In 1978, California voters passed Proposition 8, a constitutional amendment that allows a temporary reduction in assessed value when real property suffers a decline in value. A decline in value occurs when the current market value of real property is less than the current assessed (taxable) factored base year value as of the lien date, January 1
No. Once you have been granted a reduction under Prop 8, your assessed value will be automatically reviewed by our office each year until the market improves and your Prop 13 assessed value is restored
By law, the Assessor must annually enroll either a property's Prop 13 value (the base value at time of purchase factored for inflation by no more than 2% annually), or its current market value on the lien date (January 1), whichever is less.
When a property’s current market value falls below the Prop 13 value, that lower value is commonly referred to as a Prop 8 value. Prop 8 reductions are temporary and can change up or down by more than 2% per year. When the Assessor discovers that market value is higher than the Prop 13 factored value, the Assessor must reinstate the lower Prop 13 factored value.
Due to the volume of requests, reviews can take months to complete. If you have filed for a review and you have not heard from us by mid-November, it may be prudent to file an assessment appeal application. If the Assessor’s review is completed after November 30 (last day to file an appeal) and you disagree with the outcome of that review, you will have no further right to appeal unless you had already filed a separate assessment appeal with the Assessment Appeals Board by November 30.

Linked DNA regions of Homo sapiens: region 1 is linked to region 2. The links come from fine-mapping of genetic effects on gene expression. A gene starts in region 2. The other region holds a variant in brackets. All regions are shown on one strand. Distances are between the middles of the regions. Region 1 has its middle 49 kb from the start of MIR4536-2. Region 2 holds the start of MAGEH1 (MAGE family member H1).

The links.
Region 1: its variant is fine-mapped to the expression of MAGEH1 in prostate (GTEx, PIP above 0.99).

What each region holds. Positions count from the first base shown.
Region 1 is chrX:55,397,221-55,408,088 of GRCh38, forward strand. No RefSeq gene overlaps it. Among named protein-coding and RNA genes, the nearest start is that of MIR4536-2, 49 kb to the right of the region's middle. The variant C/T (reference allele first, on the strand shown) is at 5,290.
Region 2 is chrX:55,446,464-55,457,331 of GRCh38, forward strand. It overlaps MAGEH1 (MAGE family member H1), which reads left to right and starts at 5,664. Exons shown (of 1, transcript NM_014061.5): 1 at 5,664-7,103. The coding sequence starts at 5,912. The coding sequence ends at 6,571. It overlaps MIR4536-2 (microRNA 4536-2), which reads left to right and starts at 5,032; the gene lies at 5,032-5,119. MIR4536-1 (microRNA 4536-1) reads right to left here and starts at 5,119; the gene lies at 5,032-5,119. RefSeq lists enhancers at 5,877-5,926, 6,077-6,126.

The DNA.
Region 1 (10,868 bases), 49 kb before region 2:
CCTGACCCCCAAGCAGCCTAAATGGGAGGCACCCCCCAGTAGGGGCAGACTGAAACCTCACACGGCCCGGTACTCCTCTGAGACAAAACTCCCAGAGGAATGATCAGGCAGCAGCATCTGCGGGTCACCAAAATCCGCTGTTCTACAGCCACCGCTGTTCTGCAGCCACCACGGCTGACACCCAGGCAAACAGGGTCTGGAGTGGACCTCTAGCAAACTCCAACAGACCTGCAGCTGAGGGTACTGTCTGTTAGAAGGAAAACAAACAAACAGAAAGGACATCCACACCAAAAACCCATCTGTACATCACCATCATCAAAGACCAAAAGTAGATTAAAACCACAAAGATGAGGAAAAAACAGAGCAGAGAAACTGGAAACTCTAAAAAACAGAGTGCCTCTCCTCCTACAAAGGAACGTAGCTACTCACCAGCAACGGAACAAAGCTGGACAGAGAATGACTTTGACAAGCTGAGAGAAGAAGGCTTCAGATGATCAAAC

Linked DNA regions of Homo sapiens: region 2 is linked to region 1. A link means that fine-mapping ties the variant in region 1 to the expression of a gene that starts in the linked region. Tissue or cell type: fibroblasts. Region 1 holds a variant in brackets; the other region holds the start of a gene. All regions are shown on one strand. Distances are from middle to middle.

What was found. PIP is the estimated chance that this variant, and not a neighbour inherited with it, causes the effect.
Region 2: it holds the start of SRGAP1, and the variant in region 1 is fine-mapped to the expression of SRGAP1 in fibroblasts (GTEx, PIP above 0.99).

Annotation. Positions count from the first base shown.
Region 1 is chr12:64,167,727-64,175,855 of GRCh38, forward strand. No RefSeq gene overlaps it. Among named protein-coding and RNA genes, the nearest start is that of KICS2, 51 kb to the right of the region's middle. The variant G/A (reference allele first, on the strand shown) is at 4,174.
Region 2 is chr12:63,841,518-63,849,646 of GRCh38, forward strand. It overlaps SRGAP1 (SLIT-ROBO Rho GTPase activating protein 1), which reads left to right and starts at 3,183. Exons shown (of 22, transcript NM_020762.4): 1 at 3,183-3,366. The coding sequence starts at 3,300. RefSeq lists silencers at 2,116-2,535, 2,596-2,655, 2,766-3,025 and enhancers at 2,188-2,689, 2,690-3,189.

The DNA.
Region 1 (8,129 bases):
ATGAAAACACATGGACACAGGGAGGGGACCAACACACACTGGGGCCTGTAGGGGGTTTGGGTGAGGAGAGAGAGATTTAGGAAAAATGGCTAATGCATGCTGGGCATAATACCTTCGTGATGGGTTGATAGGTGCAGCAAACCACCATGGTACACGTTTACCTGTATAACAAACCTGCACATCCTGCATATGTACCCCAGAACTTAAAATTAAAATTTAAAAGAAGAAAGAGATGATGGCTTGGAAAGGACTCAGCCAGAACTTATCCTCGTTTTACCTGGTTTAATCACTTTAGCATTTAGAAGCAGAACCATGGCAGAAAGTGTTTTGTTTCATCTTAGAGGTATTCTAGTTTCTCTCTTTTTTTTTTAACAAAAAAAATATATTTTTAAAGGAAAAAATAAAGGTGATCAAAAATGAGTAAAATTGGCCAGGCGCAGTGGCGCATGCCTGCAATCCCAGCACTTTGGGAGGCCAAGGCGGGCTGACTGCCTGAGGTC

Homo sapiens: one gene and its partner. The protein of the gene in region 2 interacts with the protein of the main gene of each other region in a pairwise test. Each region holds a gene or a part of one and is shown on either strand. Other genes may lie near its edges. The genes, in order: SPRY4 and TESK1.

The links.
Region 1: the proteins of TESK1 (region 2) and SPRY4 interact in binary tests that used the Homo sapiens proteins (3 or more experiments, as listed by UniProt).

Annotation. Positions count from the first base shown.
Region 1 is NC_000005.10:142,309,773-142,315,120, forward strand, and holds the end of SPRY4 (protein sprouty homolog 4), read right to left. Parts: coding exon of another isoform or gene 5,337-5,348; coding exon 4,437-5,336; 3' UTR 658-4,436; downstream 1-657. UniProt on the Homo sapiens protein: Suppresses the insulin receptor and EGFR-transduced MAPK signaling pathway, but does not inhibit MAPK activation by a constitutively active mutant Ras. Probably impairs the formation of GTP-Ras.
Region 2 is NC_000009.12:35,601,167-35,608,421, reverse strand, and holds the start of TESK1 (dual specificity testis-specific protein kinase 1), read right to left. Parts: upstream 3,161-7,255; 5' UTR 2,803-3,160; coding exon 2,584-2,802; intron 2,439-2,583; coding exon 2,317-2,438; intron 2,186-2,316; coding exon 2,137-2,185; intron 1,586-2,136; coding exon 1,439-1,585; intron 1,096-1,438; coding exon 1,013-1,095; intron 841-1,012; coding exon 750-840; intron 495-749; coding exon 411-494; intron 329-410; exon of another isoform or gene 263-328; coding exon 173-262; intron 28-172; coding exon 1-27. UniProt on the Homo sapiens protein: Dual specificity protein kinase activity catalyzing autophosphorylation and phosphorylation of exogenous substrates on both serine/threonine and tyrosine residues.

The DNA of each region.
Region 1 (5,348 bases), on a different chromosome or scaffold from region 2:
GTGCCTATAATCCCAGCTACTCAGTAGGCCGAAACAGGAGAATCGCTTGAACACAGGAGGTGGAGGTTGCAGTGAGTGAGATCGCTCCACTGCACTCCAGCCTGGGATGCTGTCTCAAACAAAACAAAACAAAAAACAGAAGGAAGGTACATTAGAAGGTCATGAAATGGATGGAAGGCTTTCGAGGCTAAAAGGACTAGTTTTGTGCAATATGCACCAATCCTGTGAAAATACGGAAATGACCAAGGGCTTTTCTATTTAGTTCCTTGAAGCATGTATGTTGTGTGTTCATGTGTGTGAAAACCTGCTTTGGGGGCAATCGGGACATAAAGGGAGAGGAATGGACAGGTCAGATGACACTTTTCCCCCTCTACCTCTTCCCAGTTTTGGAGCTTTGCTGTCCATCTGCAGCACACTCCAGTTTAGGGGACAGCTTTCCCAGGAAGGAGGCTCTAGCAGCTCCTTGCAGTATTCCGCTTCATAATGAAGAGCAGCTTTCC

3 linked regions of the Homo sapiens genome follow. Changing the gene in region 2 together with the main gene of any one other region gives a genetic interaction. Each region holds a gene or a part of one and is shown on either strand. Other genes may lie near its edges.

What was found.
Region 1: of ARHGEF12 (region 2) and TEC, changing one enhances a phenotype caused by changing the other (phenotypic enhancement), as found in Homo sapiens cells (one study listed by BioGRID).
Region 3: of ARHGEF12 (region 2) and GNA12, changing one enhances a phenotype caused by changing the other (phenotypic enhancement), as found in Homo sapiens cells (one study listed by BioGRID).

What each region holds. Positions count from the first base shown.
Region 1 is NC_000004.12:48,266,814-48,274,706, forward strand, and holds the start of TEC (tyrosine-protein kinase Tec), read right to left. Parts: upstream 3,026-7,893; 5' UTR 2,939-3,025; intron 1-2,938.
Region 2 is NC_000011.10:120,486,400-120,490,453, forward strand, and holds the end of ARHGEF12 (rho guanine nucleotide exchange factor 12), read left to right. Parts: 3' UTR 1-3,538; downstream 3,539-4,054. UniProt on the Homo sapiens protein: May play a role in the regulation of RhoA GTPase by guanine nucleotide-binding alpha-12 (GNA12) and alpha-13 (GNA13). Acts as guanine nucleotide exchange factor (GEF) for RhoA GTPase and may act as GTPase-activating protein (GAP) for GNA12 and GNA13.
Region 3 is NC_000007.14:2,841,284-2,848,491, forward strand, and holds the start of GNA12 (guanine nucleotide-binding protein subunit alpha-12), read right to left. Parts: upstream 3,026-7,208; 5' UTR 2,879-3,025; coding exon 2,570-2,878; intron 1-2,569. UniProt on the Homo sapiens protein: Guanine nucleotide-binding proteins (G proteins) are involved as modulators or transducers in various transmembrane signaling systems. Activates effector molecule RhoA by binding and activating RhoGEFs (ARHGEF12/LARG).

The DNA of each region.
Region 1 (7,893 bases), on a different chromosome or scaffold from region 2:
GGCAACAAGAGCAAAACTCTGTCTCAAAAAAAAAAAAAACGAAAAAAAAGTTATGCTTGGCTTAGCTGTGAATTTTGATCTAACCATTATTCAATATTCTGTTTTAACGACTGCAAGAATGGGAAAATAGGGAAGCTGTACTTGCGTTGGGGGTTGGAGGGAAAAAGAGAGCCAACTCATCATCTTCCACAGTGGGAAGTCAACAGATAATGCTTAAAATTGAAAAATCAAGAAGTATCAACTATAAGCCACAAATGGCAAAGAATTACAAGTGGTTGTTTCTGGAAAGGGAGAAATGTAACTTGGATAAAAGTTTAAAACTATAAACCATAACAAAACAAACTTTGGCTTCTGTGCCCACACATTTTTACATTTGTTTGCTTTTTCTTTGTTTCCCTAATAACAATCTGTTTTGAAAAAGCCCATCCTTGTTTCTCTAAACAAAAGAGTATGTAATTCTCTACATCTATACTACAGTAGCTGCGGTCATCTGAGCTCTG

The Tax Collector provides loan-servicing agencies with tax bill information annually at their request, including the current year assessed values. Impound accounts are typically adjusted by those agencies at some point after they receive this information. You need to contact your loan-servicing agency directly to find out what their policy is concerning impound account adjustments. Note: if your assessed value is changed and a replacement bill issued, the replacement bill is sent directly to the property owner. The property owner is responsible for forwarding a corrected bill to the lender. If your assessed value is changed and your lender paid the original bill, the refund, if any, is sent by the Auditor-Controller’s Office to your lender who paid the original tax bill on your behalf
Yes. Once your review has been processed, you will be contacted by mail or by Assessor’s staff and advised of the changes, if any, that are made to your assessed value. If the Assessor’s Office determines a reduction is appropriate, then an assessment roll correction will be processed.
Other charges not based on the assessed value called “direct levies” that include fees, bonds, and delinquent utilities.
These direct levies are placed on the property tax bill by individual agencies that administer these programs. All questions about these direct levies must be directed to the specific levying agency. The Assessor’s Office has no information regarding your direct levies.???